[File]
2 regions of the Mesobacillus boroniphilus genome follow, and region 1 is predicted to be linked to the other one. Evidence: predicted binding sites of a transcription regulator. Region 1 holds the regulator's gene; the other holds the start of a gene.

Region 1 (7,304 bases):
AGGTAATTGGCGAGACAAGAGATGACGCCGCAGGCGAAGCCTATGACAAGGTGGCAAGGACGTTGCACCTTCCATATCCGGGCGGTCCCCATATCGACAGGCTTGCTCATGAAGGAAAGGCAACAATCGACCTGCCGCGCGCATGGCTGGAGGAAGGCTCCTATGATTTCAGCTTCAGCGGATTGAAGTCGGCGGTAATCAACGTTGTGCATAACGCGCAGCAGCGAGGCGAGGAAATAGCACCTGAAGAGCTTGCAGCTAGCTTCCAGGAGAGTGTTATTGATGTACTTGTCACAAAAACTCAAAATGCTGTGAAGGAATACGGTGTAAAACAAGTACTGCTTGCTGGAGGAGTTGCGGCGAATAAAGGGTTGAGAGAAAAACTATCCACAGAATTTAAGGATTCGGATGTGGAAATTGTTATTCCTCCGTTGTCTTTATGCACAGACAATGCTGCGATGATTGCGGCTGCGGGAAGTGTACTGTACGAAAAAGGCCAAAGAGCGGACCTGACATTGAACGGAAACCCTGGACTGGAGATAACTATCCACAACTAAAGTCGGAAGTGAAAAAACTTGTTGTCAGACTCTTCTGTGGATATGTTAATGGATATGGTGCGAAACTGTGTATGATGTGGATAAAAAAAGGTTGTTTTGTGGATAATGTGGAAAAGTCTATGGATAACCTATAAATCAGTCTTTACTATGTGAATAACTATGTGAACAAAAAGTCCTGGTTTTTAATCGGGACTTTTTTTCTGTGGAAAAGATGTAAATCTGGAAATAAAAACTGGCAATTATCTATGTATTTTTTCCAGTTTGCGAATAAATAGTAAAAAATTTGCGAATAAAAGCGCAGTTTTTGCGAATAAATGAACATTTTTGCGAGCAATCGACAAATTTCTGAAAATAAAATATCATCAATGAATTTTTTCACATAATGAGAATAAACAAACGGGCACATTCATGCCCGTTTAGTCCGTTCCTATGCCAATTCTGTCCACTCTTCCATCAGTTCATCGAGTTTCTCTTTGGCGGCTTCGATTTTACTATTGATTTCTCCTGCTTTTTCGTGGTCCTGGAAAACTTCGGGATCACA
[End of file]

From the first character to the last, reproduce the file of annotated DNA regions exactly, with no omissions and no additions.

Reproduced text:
2 regions of the Mesobacillus boroniphilus genome follow, and region 1 is predicted to be linked to the other one. Evidence: predicted binding sites of a transcription regulator. Region 1 holds the regulator's gene; the other holds the start of a gene.

Region 1 (7,304 bases):
AGGTAATTGGCGAGACAAGAGATGACGCCGCAGGCGAAGCCTATGACAAGGTGGCAAGGACGTTGCACCTTCCATATCCGGGCGGTCCCCATATCGACAGGCTTGCTCATGAAGGAAAGGCAACAATCGACCTGCCGCGCGCATGGCTGGAGGAAGGCTCCTATGATTTCAGCTTCAGCGGATTGAAGTCGGCGGTAATCAACGTTGTGCATAACGCGCAGCAGCGAGGCGAGGAAATAGCACCTGAAGAGCTTGCAGCTAGCTTCCAGGAGAGTGTTATTGATGTACTTGTCACAAAAACTCAAAATGCTGTGAAGGAATACGGTGTAAAACAAGTACTGCTTGCTGGAGGAGTTGCGGCGAATAAAGGGTTGAGAGAAAAACTATCCACAGAATTTAAGGATTCGGATGTGGAAATTGTTATTCCTCCGTTGTCTTTATGCACAGACAATGCTGCGATGATTGCGGCTGCGGGAAGTGTACTGTACGAAAAAGGCCAAAGAGCGGACCTGACATTGAACGGAAACCCTGGACTGGAGATAACTATCCACAACTAAAGTCGGAAGTGAAAAAACTTGTTGTCAGACTCTTCTGTGGATATGTTAATGGATATGGTGCGAAACTGTGTATGATGTGGATAAAAAAAGGTTGTTTTGTGGATAATGTGGAAAAGTCTATGGATAACCTATAAATCAGTCTTTACTATGTGAATAACTATGTGAACAAAAAGTCCTGGTTTTTAATCGGGACTTTTTTTCTGTGGAAAAGATGTAAATCTGGAAATAAAAACTGGCAATTATCTATGTATTTTTTCCAGTTTGCGAATAAATAGTAAAAAATTTGCGAATAAAAGCGCAGTTTTTGCGAATAAATGAACATTTTTGCGAGCAATCGACAAATTTCTGAAAATAAAATATCATCAATGAATTTTTTCACATAATGAGAATAAACAAACGGGCACATTCATGCCCGTTTAGTCCGTTCCTATGCCAATTCTGTCCACTCTTCCATCAGTTCATCGAGTTTCTCTTTGGCGGCTTCGATTTTACTATTGATTTCTCCTGCTTTTTCGTGGTCCTGGAAAACTTCGGGATCACA